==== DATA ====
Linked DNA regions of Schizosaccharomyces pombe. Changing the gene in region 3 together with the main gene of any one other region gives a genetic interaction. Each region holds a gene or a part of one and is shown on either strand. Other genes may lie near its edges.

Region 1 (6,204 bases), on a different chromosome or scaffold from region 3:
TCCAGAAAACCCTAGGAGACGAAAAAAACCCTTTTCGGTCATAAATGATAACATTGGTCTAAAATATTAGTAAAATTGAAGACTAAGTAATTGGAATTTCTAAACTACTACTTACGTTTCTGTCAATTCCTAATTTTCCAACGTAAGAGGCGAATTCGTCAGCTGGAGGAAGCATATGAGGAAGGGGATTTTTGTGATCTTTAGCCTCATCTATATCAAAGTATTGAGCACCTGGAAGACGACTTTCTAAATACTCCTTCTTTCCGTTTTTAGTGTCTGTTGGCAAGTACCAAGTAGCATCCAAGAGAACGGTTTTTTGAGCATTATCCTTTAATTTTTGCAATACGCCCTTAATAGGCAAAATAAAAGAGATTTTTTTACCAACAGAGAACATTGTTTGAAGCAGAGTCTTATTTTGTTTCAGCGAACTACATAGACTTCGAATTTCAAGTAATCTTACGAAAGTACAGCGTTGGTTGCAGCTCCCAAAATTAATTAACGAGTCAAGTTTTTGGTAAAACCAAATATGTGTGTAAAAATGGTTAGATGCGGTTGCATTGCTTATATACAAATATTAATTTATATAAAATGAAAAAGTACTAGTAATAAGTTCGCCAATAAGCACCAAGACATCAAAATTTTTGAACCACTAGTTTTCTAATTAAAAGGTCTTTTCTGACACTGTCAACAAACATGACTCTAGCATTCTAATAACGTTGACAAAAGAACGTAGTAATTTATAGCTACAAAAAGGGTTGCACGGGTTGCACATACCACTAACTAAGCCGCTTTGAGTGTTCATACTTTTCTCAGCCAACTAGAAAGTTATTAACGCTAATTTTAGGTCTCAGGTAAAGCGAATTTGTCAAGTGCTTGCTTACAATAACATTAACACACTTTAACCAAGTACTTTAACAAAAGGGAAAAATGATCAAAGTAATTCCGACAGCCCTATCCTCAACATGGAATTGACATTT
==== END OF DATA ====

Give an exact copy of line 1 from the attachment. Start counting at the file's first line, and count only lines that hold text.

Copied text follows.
Linked DNA regions of Schizosaccharomyces pombe. Changing the gene in region 3 together with the main gene of any one other region gives a genetic interaction. Each region holds a gene or a part of one and is shown on either strand. Other genes may lie near its edges.